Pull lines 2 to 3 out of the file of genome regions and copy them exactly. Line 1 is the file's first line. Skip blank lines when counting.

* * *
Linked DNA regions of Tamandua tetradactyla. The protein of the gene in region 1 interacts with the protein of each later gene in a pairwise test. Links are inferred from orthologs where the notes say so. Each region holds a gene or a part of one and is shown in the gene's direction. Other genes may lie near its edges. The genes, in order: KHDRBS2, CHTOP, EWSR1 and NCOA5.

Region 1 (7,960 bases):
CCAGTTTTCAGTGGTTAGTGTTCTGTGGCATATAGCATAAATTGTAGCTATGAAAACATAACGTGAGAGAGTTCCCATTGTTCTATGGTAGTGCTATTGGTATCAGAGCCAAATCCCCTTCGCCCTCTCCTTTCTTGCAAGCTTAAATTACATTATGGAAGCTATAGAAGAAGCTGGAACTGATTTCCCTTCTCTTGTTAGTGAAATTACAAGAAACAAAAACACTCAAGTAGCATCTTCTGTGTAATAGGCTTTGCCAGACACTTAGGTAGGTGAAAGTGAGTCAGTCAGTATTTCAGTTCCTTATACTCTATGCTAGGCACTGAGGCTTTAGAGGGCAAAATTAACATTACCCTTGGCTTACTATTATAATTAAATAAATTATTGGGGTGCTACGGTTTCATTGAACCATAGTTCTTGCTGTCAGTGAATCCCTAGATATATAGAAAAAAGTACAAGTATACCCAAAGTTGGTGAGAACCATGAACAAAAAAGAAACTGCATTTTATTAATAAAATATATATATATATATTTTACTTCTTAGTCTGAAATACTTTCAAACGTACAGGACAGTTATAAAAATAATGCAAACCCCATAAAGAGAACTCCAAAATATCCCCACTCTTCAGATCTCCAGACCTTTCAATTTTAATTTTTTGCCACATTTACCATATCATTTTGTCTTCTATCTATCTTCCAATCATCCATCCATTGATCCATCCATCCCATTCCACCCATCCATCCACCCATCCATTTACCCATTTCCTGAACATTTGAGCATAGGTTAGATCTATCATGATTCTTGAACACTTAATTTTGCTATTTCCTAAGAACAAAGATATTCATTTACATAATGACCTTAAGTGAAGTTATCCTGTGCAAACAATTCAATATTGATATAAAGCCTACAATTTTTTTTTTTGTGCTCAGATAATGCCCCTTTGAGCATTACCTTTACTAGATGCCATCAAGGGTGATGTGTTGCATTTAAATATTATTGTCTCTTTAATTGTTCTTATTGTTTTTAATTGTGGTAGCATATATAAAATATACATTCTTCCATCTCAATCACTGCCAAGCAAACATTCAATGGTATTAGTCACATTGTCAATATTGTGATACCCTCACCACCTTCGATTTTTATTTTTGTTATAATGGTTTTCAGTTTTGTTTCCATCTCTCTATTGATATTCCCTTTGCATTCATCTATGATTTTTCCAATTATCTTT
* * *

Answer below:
Region 1 (7,960 bases):
CCAGTTTTCAGTGGTTAGTGTTCTGTGGCATATAGCATAAATTGTAGCTATGAAAACATAACGTGAGAGAGTTCCCATTGTTCTATGGTAGTGCTATTGGTATCAGAGCCAAATCCCCTTCGCCCTCTCCTTTCTTGCAAGCTTAAATTACATTATGGAAGCTATAGAAGAAGCTGGAACTGATTTCCCTTCTCTTGTTAGTGAAATTACAAGAAACAAAAACACTCAAGTAGCATCTTCTGTGTAATAGGCTTTGCCAGACACTTAGGTAGGTGAAAGTGAGTCAGTCAGTATTTCAGTTCCTTATACTCTATGCTAGGCACTGAGGCTTTAGAGGGCAAAATTAACATTACCCTTGGCTTACTATTATAATTAAATAAATTATTGGGGTGCTACGGTTTCATTGAACCATAGTTCTTGCTGTCAGTGAATCCCTAGATATATAGAAAAAAGTACAAGTATACCCAAAGTTGGTGAGAACCATGAACAAAAAAGAAACTGCATTTTATTAATAAAATATATATATATATATTTTACTTCTTAGTCTGAAATACTTTCAAACGTACAGGACAGTTATAAAAATAATGCAAACCCCATAAAGAGAACTCCAAAATATCCCCACTCTTCAGATCTCCAGACCTTTCAATTTTAATTTTTTGCCACATTTACCATATCATTTTGTCTTCTATCTATCTTCCAATCATCCATCCATTGATCCATCCATCCCATTCCACCCATCCATCCACCCATCCATTTACCCATTTCCTGAACATTTGAGCATAGGTTAGATCTATCATGATTCTTGAACACTTAATTTTGCTATTTCCTAAGAACAAAGATATTCATTTACATAATGACCTTAAGTGAAGTTATCCTGTGCAAACAATTCAATATTGATATAAAGCCTACAATTTTTTTTTTTGTGCTCAGATAATGCCCCTTTGAGCATTACCTTTACTAGATGCCATCAAGGGTGATGTGTTGCATTTAAATATTATTGTCTCTTTAATTGTTCTTATTGTTTTTAATTGTGGTAGCATATATAAAATATACATTCTTCCATCTCAATCACTGCCAAGCAAACATTCAATGGTATTAGTCACATTGTCAATATTGTGATACCCTCACCACCTTCGATTTTTATTTTTGTTATAATGGTTTTCAGTTTTGTTTCCATCTCTCTATTGATATTCCCTTTGCATTCATCTATGATTTTTCCAATTATCTTT